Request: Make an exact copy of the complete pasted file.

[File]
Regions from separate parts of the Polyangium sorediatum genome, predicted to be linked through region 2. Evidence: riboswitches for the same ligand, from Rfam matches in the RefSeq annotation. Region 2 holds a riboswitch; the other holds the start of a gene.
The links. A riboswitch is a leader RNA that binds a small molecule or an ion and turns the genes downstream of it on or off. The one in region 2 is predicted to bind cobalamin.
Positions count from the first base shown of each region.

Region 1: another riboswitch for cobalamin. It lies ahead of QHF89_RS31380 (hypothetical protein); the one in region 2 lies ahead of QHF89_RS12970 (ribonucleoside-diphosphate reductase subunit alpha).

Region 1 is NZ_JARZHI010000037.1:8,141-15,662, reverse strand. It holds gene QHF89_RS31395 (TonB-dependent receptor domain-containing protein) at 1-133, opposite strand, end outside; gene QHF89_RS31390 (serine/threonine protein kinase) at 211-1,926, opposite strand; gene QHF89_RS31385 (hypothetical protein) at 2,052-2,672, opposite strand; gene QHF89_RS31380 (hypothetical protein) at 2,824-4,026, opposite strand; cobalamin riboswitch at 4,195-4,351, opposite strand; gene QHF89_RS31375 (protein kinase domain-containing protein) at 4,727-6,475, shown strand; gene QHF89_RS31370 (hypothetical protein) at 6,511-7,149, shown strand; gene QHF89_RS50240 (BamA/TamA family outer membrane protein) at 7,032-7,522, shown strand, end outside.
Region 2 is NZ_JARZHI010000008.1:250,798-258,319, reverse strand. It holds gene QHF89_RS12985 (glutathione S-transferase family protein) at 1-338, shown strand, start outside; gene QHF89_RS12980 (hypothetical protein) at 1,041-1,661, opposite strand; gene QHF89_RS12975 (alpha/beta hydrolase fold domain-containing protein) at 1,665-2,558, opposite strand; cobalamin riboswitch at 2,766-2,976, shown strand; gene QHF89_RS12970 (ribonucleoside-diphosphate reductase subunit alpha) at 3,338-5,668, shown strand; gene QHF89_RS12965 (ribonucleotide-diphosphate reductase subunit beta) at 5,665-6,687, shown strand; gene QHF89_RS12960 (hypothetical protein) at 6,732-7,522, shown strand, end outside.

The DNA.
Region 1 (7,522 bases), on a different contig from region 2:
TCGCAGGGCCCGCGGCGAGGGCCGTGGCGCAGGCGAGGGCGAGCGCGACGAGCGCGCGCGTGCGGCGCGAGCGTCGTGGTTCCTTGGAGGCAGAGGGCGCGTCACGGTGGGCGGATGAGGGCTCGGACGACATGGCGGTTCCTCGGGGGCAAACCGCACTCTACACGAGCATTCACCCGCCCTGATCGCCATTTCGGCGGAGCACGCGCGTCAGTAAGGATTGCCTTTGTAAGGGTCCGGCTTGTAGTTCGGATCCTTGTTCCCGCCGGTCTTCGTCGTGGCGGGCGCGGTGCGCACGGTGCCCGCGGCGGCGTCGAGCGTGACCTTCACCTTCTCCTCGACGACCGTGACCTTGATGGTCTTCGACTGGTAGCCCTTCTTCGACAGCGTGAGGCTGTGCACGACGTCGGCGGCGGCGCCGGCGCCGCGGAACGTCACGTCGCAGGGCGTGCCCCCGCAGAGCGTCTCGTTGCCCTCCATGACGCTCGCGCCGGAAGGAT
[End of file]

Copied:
Regions from separate parts of the Polyangium sorediatum genome, predicted to be linked through region 2. Evidence: riboswitches for the same ligand, from Rfam matches in the RefSeq annotation. Region 2 holds a riboswitch; the other holds the start of a gene.
The links. A riboswitch is a leader RNA that binds a small molecule or an ion and turns the genes downstream of it on or off. The one in region 2 is predicted to bind cobalamin.
Positions count from the first base shown of each region.

Region 1: another riboswitch for cobalamin. It lies ahead of QHF89_RS31380 (hypothetical protein); the one in region 2 lies ahead of QHF89_RS12970 (ribonucleoside-diphosphate reductase subunit alpha).

Region 1 is NZ_JARZHI010000037.1:8,141-15,662, reverse strand. It holds gene QHF89_RS31395 (TonB-dependent receptor domain-containing protein) at 1-133, opposite strand, end outside; gene QHF89_RS31390 (serine/threonine protein kinase) at 211-1,926, opposite strand; gene QHF89_RS31385 (hypothetical protein) at 2,052-2,672, opposite strand; gene QHF89_RS31380 (hypothetical protein) at 2,824-4,026, opposite strand; cobalamin riboswitch at 4,195-4,351, opposite strand; gene QHF89_RS31375 (protein kinase domain-containing protein) at 4,727-6,475, shown strand; gene QHF89_RS31370 (hypothetical protein) at 6,511-7,149, shown strand; gene QHF89_RS50240 (BamA/TamA family outer membrane protein) at 7,032-7,522, shown strand, end outside.
Region 2 is NZ_JARZHI010000008.1:250,798-258,319, reverse strand. It holds gene QHF89_RS12985 (glutathione S-transferase family protein) at 1-338, shown strand, start outside; gene QHF89_RS12980 (hypothetical protein) at 1,041-1,661, opposite strand; gene QHF89_RS12975 (alpha/beta hydrolase fold domain-containing protein) at 1,665-2,558, opposite strand; cobalamin riboswitch at 2,766-2,976, shown strand; gene QHF89_RS12970 (ribonucleoside-diphosphate reductase subunit alpha) at 3,338-5,668, shown strand; gene QHF89_RS12965 (ribonucleotide-diphosphate reductase subunit beta) at 5,665-6,687, shown strand; gene QHF89_RS12960 (hypothetical protein) at 6,732-7,522, shown strand, end outside.

The DNA.
Region 1 (7,522 bases), on a different contig from region 2:
TCGCAGGGCCCGCGGCGAGGGCCGTGGCGCAGGCGAGGGCGAGCGCGACGAGCGCGCGCGTGCGGCGCGAGCGTCGTGGTTCCTTGGAGGCAGAGGGCGCGTCACGGTGGGCGGATGAGGGCTCGGACGACATGGCGGTTCCTCGGGGGCAAACCGCACTCTACACGAGCATTCACCCGCCCTGATCGCCATTTCGGCGGAGCACGCGCGTCAGTAAGGATTGCCTTTGTAAGGGTCCGGCTTGTAGTTCGGATCCTTGTTCCCGCCGGTCTTCGTCGTGGCGGGCGCGGTGCGCACGGTGCCCGCGGCGGCGTCGAGCGTGACCTTCACCTTCTCCTCGACGACCGTGACCTTGATGGTCTTCGACTGGTAGCCCTTCTTCGACAGCGTGAGGCTGTGCACGACGTCGGCGGCGGCGCCGGCGCCGCGGAACGTCACGTCGCAGGGCGTGCCCCCGCAGAGCGTCTCGTTGCCCTCCATGACGCTCGCGCCGGAAGGAT